Browse results

You are looking at 1 - 3 of 3 items for :

  • Reference Work x
  • Global History x
  • Search level: Titles x
Clear All
Ottoman-Southeast Asian Relations: Sources from the Ottoman Archives, is a product of meticulous study of İsmail Hakkı Kadı, A.C.S. Peacock and other contributors on historical documents from the Ottoman archives. The work contains documents in Ottoman-Turkish, Malay, Arabic, French, English, Tausug, Burmese and Thai languages, each introduced by an expert in the language and history of the related country. The work contains documents hitherto unknown to historians as well as others that have been unearthed before but remained confined to the use of limited scholars who had access to the Ottoman archives. The resources published in this study show that the Ottoman Empire was an active actor within the context of Southeast Asian experience with Western colonialism. The fact that the extensive literature on this experience made limited use of Ottoman source materials indicates the crucial importance of this publication for future innovative research in the field.

Contributors are: Giancarlo Casale, Annabel Teh Gallop, Rıfat Günalan, Patricia Herbert, Jana Igunma, Midori Kawashima, Abraham Sakili and Michael Talbot
Editor: Kai Kresse
Sheikh al-Amin Mazrui wrote his essays of this Guidance ( Uwongozi) collection in Mombasa between 1930 and 1932, providing social critique and moral guidance to Kenya’s coastal Muslims during a period of their decline during British colonial rule. The essays were initially published as a series of double-sided pamphlets called Sahifa (The Page), the first Swahili Islamic newspaper. Inspired by contemporary debates of Pan-Islam and Islamic modernism, and with a critical eye on British colonialism, this leading East African modernist takes issue with his peers, in a sharply critical and yet often humorous tone. Al-Amin Mazrui was the first to publish Islamic educational prose and social commentary in Swahili. This bi-lingual edition makes fascinating reading for specialists and general readers.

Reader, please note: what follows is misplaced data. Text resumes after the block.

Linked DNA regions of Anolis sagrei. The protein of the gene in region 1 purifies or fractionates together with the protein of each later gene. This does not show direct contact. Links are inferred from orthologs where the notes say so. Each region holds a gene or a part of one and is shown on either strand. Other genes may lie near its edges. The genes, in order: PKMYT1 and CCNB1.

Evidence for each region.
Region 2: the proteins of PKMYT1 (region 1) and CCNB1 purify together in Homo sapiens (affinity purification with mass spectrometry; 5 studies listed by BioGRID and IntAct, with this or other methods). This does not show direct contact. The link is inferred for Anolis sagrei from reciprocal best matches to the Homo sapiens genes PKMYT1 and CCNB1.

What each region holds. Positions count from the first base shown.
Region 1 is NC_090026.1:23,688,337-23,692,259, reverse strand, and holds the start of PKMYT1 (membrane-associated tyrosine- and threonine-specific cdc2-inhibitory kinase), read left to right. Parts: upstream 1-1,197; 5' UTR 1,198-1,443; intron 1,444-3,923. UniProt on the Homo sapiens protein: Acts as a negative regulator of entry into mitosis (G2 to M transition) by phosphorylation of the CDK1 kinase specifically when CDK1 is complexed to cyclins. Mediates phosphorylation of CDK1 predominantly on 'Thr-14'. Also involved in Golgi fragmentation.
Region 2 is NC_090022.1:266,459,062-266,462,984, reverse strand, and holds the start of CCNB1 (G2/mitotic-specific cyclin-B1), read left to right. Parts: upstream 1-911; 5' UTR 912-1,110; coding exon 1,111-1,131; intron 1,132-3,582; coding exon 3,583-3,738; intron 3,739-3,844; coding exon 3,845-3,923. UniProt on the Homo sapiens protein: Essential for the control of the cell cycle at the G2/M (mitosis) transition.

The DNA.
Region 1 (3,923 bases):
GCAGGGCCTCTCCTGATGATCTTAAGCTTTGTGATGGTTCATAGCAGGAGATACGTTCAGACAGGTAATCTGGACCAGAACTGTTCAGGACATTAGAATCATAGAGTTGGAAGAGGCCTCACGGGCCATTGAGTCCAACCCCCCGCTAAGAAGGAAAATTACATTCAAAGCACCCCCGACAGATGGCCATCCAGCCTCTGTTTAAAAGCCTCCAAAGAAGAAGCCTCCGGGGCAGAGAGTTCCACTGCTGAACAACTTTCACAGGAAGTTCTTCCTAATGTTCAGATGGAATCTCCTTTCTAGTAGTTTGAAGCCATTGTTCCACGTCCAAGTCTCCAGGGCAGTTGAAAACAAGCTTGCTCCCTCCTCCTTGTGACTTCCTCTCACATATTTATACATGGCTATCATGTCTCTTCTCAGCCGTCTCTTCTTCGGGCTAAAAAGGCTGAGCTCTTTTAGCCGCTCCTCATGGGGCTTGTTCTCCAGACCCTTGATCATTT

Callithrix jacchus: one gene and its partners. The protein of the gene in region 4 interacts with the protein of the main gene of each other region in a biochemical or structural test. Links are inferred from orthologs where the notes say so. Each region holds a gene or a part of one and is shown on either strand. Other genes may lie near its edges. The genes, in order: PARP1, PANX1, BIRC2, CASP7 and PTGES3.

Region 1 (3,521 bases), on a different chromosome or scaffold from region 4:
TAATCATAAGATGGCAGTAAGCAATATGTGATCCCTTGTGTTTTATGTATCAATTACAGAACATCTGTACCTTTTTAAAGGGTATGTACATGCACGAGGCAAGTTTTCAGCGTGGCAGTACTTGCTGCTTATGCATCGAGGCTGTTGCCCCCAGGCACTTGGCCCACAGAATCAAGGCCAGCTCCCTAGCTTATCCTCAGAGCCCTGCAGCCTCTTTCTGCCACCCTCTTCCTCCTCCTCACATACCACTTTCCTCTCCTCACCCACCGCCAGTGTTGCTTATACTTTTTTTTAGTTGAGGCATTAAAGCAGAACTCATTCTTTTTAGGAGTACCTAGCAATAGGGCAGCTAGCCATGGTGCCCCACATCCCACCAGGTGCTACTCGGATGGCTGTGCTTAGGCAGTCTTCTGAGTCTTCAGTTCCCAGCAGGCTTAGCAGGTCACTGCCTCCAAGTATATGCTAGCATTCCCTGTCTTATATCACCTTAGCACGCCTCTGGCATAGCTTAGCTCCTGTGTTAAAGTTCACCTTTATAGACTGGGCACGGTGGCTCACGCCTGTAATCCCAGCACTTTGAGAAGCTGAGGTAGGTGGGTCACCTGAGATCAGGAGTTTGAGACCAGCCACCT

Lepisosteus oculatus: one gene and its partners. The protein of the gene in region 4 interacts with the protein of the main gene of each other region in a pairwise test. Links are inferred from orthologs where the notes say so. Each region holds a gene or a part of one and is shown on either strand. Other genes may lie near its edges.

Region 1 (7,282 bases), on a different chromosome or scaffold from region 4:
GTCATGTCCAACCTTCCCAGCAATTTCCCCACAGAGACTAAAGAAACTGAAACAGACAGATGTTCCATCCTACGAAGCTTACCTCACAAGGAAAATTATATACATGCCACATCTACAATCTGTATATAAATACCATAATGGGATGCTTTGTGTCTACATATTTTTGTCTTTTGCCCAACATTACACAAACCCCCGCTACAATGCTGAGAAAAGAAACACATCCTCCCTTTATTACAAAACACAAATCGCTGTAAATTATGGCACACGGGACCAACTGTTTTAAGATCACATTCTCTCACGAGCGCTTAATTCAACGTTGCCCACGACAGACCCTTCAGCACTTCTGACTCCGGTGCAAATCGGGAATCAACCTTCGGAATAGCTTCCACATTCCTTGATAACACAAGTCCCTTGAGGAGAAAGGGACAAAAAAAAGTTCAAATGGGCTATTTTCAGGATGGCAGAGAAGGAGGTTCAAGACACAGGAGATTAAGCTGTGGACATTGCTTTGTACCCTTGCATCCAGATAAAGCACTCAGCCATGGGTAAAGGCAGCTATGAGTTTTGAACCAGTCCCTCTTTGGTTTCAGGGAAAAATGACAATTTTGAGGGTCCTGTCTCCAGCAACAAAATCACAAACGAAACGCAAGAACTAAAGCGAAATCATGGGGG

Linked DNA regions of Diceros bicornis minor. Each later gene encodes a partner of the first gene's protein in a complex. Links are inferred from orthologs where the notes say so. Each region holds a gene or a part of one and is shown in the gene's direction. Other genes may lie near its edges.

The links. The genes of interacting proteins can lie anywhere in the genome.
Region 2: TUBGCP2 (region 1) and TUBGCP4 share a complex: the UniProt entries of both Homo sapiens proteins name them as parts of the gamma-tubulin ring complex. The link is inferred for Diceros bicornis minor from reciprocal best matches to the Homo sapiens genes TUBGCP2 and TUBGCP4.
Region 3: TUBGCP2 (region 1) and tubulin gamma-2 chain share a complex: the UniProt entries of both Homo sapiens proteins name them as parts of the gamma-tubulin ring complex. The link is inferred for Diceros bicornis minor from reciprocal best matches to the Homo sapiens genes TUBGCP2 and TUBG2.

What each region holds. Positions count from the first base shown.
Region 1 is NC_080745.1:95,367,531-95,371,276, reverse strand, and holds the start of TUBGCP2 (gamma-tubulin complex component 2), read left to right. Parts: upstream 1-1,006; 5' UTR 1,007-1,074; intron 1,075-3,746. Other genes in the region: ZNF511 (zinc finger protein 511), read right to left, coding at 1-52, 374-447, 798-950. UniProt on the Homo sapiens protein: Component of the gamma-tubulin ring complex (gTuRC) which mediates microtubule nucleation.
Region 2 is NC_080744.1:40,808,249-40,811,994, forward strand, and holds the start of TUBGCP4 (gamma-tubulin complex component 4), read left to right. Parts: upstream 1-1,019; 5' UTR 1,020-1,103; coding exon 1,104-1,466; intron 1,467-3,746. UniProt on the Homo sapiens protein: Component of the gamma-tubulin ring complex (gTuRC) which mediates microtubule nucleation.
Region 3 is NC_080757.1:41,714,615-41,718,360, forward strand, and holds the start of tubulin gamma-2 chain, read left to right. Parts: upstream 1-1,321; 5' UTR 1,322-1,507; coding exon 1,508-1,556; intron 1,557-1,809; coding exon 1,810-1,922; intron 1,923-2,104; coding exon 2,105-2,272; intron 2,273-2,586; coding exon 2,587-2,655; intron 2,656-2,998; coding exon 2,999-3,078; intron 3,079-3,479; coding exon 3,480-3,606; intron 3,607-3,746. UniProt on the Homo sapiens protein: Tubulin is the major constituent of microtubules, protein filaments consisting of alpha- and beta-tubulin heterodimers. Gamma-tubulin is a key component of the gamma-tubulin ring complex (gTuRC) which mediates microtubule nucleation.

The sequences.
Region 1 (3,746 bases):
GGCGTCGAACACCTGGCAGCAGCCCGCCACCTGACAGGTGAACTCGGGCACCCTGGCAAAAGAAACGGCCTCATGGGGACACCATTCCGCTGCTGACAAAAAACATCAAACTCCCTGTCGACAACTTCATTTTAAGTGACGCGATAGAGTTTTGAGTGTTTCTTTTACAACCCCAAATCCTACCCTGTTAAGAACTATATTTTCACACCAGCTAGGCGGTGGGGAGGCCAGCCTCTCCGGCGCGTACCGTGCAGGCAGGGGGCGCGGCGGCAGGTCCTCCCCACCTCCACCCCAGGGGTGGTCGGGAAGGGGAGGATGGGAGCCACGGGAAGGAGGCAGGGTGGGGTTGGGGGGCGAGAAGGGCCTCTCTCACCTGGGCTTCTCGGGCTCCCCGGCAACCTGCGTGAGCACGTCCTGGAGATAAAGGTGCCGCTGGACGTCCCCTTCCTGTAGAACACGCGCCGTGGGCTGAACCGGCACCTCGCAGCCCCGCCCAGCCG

Jesuit Historiography Online (JHO) is an Open Access resource offering over seventy historiographical essays written by experts. Aimed at scholars of Jesuit history as well as the many disciplines with which it intersects, each essay in JHO provides a summary of key texts from the earlier literature, a painstaking survey of more recent work, and a digest of archival and online resources. Crucially, each essay covers both Anglophone and non-Anglophone works and devotes attention to scholarship from Europe, Asia, Africa, and the Americas, making this survey truly global in scope. The essays represent much more than a bibliographical check-list; authors explore trends in Jesuit historiography and provide a nuanced, systematic, and in-depth analysis of what has been written—when, why, and by whom—about arguably the most significant religious order within the Roman Catholic tradition.

JHO is available in Open Access thanks to generous support of the Institute for Advanced Jesuit Studies at Boston College.